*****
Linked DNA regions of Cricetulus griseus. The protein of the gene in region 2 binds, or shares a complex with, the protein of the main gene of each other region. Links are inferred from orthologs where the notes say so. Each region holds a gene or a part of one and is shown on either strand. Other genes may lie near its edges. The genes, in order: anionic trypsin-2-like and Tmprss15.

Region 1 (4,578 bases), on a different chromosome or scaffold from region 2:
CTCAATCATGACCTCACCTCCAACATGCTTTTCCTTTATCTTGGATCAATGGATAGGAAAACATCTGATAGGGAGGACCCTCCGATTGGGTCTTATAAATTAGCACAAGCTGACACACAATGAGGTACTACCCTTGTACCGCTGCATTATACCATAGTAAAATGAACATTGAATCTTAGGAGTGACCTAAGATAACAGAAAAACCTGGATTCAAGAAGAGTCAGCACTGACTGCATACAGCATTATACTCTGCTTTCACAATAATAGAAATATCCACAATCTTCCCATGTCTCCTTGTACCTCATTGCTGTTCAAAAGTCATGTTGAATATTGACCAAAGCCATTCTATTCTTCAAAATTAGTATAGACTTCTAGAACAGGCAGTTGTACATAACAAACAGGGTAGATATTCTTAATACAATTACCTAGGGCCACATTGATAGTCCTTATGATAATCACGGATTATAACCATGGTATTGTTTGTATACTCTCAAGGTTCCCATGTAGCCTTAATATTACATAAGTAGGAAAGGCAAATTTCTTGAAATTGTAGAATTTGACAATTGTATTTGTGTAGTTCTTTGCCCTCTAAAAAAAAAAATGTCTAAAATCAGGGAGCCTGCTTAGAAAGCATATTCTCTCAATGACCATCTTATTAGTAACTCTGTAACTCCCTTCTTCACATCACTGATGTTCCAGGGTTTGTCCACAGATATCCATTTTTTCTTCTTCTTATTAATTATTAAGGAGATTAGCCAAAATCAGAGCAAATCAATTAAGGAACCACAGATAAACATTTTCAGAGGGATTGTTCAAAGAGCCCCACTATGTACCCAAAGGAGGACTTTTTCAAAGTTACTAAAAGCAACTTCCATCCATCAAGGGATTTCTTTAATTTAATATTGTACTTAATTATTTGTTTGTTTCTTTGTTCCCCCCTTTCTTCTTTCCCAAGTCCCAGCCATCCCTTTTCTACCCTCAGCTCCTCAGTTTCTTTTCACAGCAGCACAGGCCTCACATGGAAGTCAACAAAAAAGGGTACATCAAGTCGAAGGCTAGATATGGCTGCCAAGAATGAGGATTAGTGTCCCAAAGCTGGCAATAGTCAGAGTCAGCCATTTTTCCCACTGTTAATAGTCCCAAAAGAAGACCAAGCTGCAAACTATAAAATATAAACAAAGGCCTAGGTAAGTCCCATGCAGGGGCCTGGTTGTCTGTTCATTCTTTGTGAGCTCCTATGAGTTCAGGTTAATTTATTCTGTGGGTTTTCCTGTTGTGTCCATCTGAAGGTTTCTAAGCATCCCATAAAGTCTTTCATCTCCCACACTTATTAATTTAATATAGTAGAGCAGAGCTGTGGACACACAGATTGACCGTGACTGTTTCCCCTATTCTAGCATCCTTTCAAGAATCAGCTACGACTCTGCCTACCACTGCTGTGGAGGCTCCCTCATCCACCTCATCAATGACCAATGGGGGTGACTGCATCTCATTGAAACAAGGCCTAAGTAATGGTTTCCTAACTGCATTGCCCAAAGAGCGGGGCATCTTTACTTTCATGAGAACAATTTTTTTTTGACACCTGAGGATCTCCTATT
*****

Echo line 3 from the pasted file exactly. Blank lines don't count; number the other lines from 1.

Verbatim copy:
CTCAATCATGACCTCACCTCCAACATGCTTTTCCTTTATCTTGGATCAATGGATAGGAAAACATCTGATAGGGAGGACCCTCCGATTGGGTCTTATAAATTAGCACAAGCTGACACACAATGAGGTACTACCCTTGTACCGCTGCATTATACCATAGTAAAATGAACATTGAATCTTAGGAGTGACCTAAGATAACAGAAAAACCTGGATTCAAGAAGAGTCAGCACTGACTGCATACAGCATTATACTCTGCTTTCACAATAATAGAAATATCCACAATCTTCCCATGTCTCCTTGTACCTCATTGCTGTTCAAAAGTCATGTTGAATATTGACCAAAGCCATTCTATTCTTCAAAATTAGTATAGACTTCTAGAACAGGCAGTTGTACATAACAAACAGGGTAGATATTCTTAATACAATTACCTAGGGCCACATTGATAGTCCTTATGATAATCACGGATTATAACCATGGTATTGTTTGTATACTCTCAAGGTTCCCATGTAGCCTTAATATTACATAAGTAGGAAAGGCAAATTTCTTGAAATTGTAGAATTTGACAATTGTATTTGTGTAGTTCTTTGCCCTCTAAAAAAAAAAATGTCTAAAATCAGGGAGCCTGCTTAGAAAGCATATTCTCTCAATGACCATCTTATTAGTAACTCTGTAACTCCCTTCTTCACATCACTGATGTTCCAGGGTTTGTCCACAGATATCCATTTTTTCTTCTTCTTATTAATTATTAAGGAGATTAGCCAAAATCAGAGCAAATCAATTAAGGAACCACAGATAAACATTTTCAGAGGGATTGTTCAAAGAGCCCCACTATGTACCCAAAGGAGGACTTTTTCAAAGTTACTAAAAGCAACTTCCATCCATCAAGGGATTTCTTTAATTTAATATTGTACTTAATTATTTGTTTGTTTCTTTGTTCCCCCCTTTCTTCTTTCCCAAGTCCCAGCCATCCCTTTTCTACCCTCAGCTCCTCAGTTTCTTTTCACAGCAGCACAGGCCTCACATGGAAGTCAACAAAAAAGGGTACATCAAGTCGAAGGCTAGATATGGCTGCCAAGAATGAGGATTAGTGTCCCAAAGCTGGCAATAGTCAGAGTCAGCCATTTTTCCCACTGTTAATAGTCCCAAAAGAAGACCAAGCTGCAAACTATAAAATATAAACAAAGGCCTAGGTAAGTCCCATGCAGGGGCCTGGTTGTCTGTTCATTCTTTGTGAGCTCCTATGAGTTCAGGTTAATTTATTCTGTGGGTTTTCCTGTTGTGTCCATCTGAAGGTTTCTAAGCATCCCATAAAGTCTTTCATCTCCCACACTTATTAATTTAATATAGTAGAGCAGAGCTGTGGACACACAGATTGACCGTGACTGTTTCCCCTATTCTAGCATCCTTTCAAGAATCAGCTACGACTCTGCCTACCACTGCTGTGGAGGCTCCCTCATCCACCTCATCAATGACCAATGGGGGTGACTGCATCTCATTGAAACAAGGCCTAAGTAATGGTTTCCTAACTGCATTGCCCAAAGAGCGGGGCATCTTTACTTTCATGAGAACAATTTTTTTTTGACACCTGAGGATCTCCTATT